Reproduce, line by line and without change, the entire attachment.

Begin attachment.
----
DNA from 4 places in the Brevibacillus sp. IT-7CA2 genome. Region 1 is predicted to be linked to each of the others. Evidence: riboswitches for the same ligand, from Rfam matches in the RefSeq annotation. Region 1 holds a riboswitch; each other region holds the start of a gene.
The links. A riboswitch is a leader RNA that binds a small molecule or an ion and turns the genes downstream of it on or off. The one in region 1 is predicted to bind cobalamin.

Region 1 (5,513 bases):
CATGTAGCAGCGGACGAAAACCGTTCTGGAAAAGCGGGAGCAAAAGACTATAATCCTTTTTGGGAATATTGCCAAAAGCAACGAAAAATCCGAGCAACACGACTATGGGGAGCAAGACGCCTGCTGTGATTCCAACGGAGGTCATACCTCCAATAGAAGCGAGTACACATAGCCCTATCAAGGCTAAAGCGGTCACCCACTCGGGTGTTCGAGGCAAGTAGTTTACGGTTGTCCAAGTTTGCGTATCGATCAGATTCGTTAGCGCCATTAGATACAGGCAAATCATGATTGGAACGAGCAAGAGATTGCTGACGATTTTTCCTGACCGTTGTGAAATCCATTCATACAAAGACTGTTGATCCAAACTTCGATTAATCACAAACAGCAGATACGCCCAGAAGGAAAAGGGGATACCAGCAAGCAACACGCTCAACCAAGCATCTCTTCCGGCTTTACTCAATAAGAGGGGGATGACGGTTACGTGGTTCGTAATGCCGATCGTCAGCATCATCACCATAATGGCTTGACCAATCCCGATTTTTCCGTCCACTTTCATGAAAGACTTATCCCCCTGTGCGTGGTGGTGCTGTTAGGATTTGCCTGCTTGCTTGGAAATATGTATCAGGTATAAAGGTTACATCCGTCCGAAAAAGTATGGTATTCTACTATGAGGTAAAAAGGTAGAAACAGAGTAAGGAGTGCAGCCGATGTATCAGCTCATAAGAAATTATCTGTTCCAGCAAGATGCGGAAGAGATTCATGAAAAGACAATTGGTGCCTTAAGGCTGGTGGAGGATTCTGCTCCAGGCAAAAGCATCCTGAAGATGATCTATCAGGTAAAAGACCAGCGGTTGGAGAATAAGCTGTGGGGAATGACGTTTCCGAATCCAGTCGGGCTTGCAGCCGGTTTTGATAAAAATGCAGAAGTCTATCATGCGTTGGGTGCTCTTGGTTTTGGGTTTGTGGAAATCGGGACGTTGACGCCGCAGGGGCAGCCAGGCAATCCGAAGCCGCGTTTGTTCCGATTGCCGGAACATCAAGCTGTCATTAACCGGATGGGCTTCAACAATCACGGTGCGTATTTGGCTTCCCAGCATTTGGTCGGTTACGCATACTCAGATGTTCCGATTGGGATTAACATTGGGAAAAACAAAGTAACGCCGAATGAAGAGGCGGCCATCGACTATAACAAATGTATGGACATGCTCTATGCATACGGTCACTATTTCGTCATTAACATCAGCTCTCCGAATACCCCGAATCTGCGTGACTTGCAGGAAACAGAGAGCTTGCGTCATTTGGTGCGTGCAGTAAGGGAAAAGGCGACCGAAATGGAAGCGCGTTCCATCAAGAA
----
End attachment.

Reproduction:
DNA from 4 places in the Brevibacillus sp. IT-7CA2 genome. Region 1 is predicted to be linked to each of the others. Evidence: riboswitches for the same ligand, from Rfam matches in the RefSeq annotation. Region 1 holds a riboswitch; each other region holds the start of a gene.
The links. A riboswitch is a leader RNA that binds a small molecule or an ion and turns the genes downstream of it on or off. The one in region 1 is predicted to bind cobalamin.

Region 1 (5,513 bases):
CATGTAGCAGCGGACGAAAACCGTTCTGGAAAAGCGGGAGCAAAAGACTATAATCCTTTTTGGGAATATTGCCAAAAGCAACGAAAAATCCGAGCAACACGACTATGGGGAGCAAGACGCCTGCTGTGATTCCAACGGAGGTCATACCTCCAATAGAAGCGAGTACACATAGCCCTATCAAGGCTAAAGCGGTCACCCACTCGGGTGTTCGAGGCAAGTAGTTTACGGTTGTCCAAGTTTGCGTATCGATCAGATTCGTTAGCGCCATTAGATACAGGCAAATCATGATTGGAACGAGCAAGAGATTGCTGACGATTTTTCCTGACCGTTGTGAAATCCATTCATACAAAGACTGTTGATCCAAACTTCGATTAATCACAAACAGCAGATACGCCCAGAAGGAAAAGGGGATACCAGCAAGCAACACGCTCAACCAAGCATCTCTTCCGGCTTTACTCAATAAGAGGGGGATGACGGTTACGTGGTTCGTAATGCCGATCGTCAGCATCATCACCATAATGGCTTGACCAATCCCGATTTTTCCGTCCACTTTCATGAAAGACTTATCCCCCTGTGCGTGGTGGTGCTGTTAGGATTTGCCTGCTTGCTTGGAAATATGTATCAGGTATAAAGGTTACATCCGTCCGAAAAAGTATGGTATTCTACTATGAGGTAAAAAGGTAGAAACAGAGTAAGGAGTGCAGCCGATGTATCAGCTCATAAGAAATTATCTGTTCCAGCAAGATGCGGAAGAGATTCATGAAAAGACAATTGGTGCCTTAAGGCTGGTGGAGGATTCTGCTCCAGGCAAAAGCATCCTGAAGATGATCTATCAGGTAAAAGACCAGCGGTTGGAGAATAAGCTGTGGGGAATGACGTTTCCGAATCCAGTCGGGCTTGCAGCCGGTTTTGATAAAAATGCAGAAGTCTATCATGCGTTGGGTGCTCTTGGTTTTGGGTTTGTGGAAATCGGGACGTTGACGCCGCAGGGGCAGCCAGGCAATCCGAAGCCGCGTTTGTTCCGATTGCCGGAACATCAAGCTGTCATTAACCGGATGGGCTTCAACAATCACGGTGCGTATTTGGCTTCCCAGCATTTGGTCGGTTACGCATACTCAGATGTTCCGATTGGGATTAACATTGGGAAAAACAAAGTAACGCCGAATGAAGAGGCGGCCATCGACTATAACAAATGTATGGACATGCTCTATGCATACGGTCACTATTTCGTCATTAACATCAGCTCTCCGAATACCCCGAATCTGCGTGACTTGCAGGAAACAGAGAGCTTGCGTCATTTGGTGCGTGCAGTAAGGGAAAAGGCGACCGAAATGGAAGCGCGTTCCATCAAGAA